NUTRITION&FOOD Published February12, 2015 By Staff Writer

New Guidelines Now Offer Daily Cholesterol Levels That Are Easier To Attain

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(Photo : Rob Kim / Getty Images Entertainment) Oils can be healthy for the body too.

Since the 1970s, daily cholesterol levels were closely monitored by the United States especially in accordance to its dietary guidelines. In fact, US Dietary Guidelines require people to restrict cholesterol consumption to less than 300 mg daily. However, with the updated guidelines released recently, it looks like cholesterol is not in their watch list anymore.

This means that adults will no longer be recommended to limit their cholesterol intake to just 300 mg a day. In the past, the move to limit cholesterol in the diet was based on 'soft science' with no direct evidence supporting their claim that cholesterol is bad for the health. However, with modern science in place nowadays, US health organizations have lifted the limit on cholesterol based on tangible and factual evidence.

Every five years, the United States government issues updated dietary guidelines and this year, they are about to release a new one. However, a sneak-peak was reported in December 2014 saying that dietary cholesterol is no longer considered a nutrient of concern for over consumption, as per report by CBC News.

Developing new guidelines every five years is a daunting task because every bit should be based from science and new breakthrough researches. Five years ago, they were still restricting cholesterol intake to less than 300 mg. But with modern science in place, they discovered that the levels of cholesterol levels should not be limited.

Low-fat diet fads started in the 1990s wherein 'fats' are all considered bad for the health. A physiologist in the 1990s has persuaded not only the United States but the whole world that high-fat diet can eventually lead to heart diseases and heart attack. With the growing fear of people on heart diseases, they believed his study of 12,000 men that countries with a high-fat diet have more levels of cholesterol and more rates of heart attack deaths.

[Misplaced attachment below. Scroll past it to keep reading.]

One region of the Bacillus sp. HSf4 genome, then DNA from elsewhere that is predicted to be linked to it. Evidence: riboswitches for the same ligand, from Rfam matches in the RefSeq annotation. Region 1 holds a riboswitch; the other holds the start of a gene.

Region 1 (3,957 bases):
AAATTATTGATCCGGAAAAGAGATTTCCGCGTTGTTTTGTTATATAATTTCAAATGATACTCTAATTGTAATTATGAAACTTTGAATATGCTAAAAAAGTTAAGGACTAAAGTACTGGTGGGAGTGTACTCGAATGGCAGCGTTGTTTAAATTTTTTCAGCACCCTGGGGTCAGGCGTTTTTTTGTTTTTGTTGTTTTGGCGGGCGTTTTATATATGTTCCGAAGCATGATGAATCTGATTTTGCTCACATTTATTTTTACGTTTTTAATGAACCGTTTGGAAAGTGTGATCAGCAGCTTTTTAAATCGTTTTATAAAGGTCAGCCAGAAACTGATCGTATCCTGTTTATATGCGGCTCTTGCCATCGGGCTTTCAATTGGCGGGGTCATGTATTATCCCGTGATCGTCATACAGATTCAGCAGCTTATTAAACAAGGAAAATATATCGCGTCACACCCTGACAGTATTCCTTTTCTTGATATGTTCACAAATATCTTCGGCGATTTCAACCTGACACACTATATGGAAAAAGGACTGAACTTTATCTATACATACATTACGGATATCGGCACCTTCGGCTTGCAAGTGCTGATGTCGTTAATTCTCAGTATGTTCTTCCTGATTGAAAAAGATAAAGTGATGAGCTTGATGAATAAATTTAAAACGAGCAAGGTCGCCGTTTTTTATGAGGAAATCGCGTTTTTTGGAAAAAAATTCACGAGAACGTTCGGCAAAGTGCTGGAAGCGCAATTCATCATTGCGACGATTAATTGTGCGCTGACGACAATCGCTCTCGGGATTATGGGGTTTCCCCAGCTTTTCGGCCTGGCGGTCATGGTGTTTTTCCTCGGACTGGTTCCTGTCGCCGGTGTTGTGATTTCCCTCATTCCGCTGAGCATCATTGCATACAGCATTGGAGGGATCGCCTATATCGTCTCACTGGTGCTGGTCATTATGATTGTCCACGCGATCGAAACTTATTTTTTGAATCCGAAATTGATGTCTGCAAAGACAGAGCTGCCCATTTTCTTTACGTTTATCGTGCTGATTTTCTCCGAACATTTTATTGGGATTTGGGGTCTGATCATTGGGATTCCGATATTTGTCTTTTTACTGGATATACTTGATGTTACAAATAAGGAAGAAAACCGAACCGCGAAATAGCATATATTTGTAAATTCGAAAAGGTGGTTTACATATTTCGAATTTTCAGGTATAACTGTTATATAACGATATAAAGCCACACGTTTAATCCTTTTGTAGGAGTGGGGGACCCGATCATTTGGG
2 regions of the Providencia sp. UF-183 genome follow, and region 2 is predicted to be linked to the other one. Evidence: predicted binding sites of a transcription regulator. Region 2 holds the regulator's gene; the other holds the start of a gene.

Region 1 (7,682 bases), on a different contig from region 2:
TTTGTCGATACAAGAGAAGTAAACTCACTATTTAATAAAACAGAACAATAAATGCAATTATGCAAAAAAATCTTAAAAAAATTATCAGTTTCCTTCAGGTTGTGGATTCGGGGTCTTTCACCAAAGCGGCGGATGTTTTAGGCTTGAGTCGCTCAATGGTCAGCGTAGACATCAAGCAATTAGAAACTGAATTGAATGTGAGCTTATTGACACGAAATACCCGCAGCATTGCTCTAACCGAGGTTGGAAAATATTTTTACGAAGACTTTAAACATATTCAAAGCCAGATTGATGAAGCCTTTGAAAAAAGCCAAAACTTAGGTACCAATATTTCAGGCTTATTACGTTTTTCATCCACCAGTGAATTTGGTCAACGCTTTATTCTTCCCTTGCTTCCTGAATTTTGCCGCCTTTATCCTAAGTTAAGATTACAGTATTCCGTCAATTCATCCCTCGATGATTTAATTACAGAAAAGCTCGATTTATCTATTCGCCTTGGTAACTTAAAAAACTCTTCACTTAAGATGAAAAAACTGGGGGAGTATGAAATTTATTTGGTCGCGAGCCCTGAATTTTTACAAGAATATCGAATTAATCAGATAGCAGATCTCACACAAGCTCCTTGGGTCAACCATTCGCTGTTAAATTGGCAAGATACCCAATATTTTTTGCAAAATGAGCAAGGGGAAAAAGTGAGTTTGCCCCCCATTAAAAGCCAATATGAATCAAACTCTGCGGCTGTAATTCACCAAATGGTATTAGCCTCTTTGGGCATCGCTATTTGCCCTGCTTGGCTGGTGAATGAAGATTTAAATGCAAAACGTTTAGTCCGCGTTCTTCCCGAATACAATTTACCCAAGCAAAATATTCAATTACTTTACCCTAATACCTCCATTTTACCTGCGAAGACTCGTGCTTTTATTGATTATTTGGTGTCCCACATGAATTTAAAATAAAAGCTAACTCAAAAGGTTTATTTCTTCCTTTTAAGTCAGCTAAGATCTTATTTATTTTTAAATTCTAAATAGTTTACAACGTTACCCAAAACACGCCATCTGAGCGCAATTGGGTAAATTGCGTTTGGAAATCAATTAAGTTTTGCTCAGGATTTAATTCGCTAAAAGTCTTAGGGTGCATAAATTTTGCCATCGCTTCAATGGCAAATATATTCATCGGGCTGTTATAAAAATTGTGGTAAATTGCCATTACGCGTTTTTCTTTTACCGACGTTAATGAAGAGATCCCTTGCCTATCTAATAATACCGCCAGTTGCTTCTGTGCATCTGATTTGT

Since then, health agencies have proposed that Americans should cut out most fats from their diet and eat more carbohydrates. Hence, in 1992, the United States Department of Agriculture has created the food pyramid.

Nina Teicholz, author of The Big Fat Surprise: Why butter, meat & cheese belong in a healthy diet, said, "So, it was get rid of meat, butter, dairy, cheese, eggs and switch over to pasta, grains, rice, potatoes - and those are all carbs."

Also, for the past 35 years, Americans have been eating more carbohydrates (25% more) than ever before.

"If you look at the clinical trial evidence, it shows that the low-fat diet is at best useless at citing obesity and any kind of disease - cancer, heart disease, diabetes - and at worst, possibly provoking them," adds Teicholz.

Carbohydrates are equally fattening and causes surges in blood sugar that makes people become hungry easily. Fats, on the other hand, have many types including the good ones and the bad ones. She advises people to consume the good fats like olive oils, nuts, seeds and fatty fish that are rich in Omega-3. She also advises to limit the intake of trans fats. 

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